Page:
The new rules, which have been under development since 2011, are the first modernization of the Commonwealth’s oil and gas surface regulations since the implementation of new horizontal drilling and hydraulic fracturing techniques to capture natural gas from Pennsylvania's shale deposits.
Many of the changes to the regulations were made to comply with the 2012 Oil and Gas Act (known as Act 13). Among the changes to the current regulations:
- Improved protections of public resources: DEP can require additional protective measures if drilling would be near school property and playgrounds, parks, forests, and other public resources.
- Strengthened water supply restoration standards: If oil and gas development degrades a water supply, the operator must restore or replace the supply with one that meets Safe Drinking Water Act standards or is as good as pre-drilling conditions if the water supply was better than the Drinking Water Act standards.
- Electronic filing: In order to more efficiently track well development and operations, and to provide better public access to drilling data, operators will be required to submit electronic forms rather than paper.
“DEP heard from thousands of citizens across multiple comment periods and a dozen public hearings, as well numerous meetings with industry representatives, and the regulations have been improved as a result. We are very proud of the regulations we are putting into effect,” said McDonnell. “These regulations codify many of the common industry practices to create some of the most protective regulations in the nation and ensure safe development of this important resource.”
The final regulations can be found in the Pennsylvania Bulletin here: http://www.pabulletin.com/index.asp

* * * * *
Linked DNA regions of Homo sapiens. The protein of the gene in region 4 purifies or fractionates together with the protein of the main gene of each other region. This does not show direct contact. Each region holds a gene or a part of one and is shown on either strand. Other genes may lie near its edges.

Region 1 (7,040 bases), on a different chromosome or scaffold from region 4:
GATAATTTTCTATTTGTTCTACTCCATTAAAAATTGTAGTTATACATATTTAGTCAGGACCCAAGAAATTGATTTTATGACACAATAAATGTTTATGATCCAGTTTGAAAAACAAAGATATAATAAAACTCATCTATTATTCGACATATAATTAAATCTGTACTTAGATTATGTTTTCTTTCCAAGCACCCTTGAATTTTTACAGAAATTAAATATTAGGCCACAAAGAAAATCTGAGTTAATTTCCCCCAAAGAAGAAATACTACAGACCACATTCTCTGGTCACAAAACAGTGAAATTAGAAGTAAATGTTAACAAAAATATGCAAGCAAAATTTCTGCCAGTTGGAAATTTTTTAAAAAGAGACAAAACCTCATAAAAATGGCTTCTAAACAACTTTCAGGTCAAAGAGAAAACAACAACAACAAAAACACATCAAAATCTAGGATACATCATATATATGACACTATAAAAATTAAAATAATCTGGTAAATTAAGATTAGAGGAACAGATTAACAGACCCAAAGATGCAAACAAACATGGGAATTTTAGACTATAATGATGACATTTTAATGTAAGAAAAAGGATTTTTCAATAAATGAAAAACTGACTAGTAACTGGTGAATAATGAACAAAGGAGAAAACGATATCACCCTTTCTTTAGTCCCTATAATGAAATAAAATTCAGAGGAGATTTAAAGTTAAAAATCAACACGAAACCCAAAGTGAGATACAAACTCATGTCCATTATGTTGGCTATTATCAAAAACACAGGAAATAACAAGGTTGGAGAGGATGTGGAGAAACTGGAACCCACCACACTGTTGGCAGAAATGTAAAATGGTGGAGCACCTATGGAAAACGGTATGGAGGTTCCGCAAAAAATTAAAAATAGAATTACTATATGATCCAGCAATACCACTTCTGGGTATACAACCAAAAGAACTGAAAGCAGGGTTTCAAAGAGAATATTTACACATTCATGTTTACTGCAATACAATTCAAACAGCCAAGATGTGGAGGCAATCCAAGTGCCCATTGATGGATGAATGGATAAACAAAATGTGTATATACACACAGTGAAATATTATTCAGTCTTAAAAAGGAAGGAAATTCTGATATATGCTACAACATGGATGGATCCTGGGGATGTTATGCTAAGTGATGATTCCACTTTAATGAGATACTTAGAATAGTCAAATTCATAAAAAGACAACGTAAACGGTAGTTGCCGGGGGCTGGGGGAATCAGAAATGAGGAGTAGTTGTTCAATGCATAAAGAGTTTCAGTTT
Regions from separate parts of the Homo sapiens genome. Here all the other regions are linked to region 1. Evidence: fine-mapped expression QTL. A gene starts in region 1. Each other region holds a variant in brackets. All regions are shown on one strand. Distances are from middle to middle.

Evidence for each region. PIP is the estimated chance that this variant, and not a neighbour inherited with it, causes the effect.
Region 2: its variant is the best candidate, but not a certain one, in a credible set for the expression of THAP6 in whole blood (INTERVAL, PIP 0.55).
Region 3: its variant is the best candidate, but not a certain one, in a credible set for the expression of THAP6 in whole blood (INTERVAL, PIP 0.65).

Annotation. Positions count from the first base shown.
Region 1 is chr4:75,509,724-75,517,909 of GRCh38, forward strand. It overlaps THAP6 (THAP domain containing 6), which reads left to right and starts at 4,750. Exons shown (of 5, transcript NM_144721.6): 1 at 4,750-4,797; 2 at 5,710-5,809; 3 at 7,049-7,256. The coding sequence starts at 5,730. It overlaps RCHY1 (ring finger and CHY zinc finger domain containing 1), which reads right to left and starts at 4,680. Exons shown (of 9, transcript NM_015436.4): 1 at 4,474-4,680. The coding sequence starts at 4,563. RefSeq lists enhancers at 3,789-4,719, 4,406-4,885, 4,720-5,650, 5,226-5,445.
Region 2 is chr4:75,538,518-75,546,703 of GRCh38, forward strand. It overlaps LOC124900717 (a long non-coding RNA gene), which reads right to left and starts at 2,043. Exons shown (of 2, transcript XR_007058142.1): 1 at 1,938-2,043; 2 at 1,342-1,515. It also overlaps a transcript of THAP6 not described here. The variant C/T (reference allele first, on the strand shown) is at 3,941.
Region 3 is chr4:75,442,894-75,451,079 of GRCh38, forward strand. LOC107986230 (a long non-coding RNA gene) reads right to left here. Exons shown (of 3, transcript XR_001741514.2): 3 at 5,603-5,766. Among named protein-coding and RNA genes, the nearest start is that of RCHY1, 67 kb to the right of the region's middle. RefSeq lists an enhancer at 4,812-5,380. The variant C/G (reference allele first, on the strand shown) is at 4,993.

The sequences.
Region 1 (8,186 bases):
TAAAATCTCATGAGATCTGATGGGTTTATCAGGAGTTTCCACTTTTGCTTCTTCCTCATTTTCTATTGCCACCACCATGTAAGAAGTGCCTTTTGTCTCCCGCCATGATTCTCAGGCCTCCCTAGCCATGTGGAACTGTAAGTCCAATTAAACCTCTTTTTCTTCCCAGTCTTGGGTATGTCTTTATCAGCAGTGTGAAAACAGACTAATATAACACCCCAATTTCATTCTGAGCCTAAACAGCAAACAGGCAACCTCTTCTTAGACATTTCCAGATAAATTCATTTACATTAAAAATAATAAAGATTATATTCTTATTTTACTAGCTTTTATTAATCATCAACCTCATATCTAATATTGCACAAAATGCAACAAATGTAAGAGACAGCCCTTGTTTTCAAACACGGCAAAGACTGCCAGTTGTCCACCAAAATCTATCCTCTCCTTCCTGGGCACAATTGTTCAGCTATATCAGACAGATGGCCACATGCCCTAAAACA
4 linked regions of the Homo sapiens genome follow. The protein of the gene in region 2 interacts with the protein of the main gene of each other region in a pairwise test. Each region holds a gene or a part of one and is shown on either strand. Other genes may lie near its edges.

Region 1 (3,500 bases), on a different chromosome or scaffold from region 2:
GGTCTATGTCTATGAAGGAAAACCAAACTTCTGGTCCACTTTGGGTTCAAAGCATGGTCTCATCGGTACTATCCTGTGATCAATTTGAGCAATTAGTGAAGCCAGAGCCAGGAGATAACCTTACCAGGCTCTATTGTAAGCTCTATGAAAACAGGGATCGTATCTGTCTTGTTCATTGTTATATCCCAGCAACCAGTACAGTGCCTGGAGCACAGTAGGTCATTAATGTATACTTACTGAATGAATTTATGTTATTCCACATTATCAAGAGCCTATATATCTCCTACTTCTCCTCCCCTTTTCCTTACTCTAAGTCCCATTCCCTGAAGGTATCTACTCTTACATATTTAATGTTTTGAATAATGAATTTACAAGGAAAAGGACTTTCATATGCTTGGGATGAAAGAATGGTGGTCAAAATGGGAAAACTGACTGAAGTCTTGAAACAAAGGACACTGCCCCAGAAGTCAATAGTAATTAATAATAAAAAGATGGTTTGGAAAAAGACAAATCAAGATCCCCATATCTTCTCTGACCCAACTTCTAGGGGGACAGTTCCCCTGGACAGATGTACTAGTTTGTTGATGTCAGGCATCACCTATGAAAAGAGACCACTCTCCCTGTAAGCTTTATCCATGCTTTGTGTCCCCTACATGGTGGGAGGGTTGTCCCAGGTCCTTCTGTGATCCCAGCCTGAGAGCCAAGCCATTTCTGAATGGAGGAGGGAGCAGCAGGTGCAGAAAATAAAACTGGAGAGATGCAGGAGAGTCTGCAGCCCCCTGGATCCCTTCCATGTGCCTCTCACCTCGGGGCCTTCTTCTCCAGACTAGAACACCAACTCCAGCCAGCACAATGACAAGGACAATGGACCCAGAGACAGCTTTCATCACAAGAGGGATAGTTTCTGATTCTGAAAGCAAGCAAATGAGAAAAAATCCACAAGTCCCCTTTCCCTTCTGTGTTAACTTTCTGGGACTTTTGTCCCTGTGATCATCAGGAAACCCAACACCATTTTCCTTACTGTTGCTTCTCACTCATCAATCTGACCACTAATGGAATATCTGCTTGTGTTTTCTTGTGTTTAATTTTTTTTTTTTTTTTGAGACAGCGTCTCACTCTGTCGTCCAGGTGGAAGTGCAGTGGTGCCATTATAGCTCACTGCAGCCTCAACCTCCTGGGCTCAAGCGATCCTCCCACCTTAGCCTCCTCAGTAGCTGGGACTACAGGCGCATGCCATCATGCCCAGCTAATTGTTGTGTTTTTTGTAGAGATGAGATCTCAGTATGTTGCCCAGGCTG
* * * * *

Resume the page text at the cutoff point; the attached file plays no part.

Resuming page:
Training sessions and information for oil and gas operators on complying with the new regulations has already begun – for more information and to view previous webinars, please click here.
Semiray Fined $65,000 For Hazardous Waste Violations
EPA fined Semiray, an industrial processing facility, $65,000 for violating federal hazardous waste laws Semiray, located on East Washington Street in Phoenix, north of Sky Harbor Airport, services the aerospace, military, electronics, and commercial manufacturing industries, and its activities create metal plating wastes.
Following three Notices of Violation issued by the Arizona Department of Environmental Quality and the City of Phoenix from 2010 to 2012, the EPA inspected the facility.
During its 2014 inspection, the EPA identified several hazardous waste violations, including:
- Storing hazardous metal plating wastes without a permit
- Failure to properly maintain the facility to minimize the possibility of a release of hazardous waste to air, soil, or surface water
- Failure to train workers, increasing their risk of exposure and the likelihood of improper waste management
Following the EPA’s inspection, Semiray personnel completed hazardous waste training and upgraded portions of the facility’s wastewater treatment plant at which hazardous plating wastes had been improperly stored.
Study Finds Fossil Fuel Methane Emissions Greater than Previously Estimated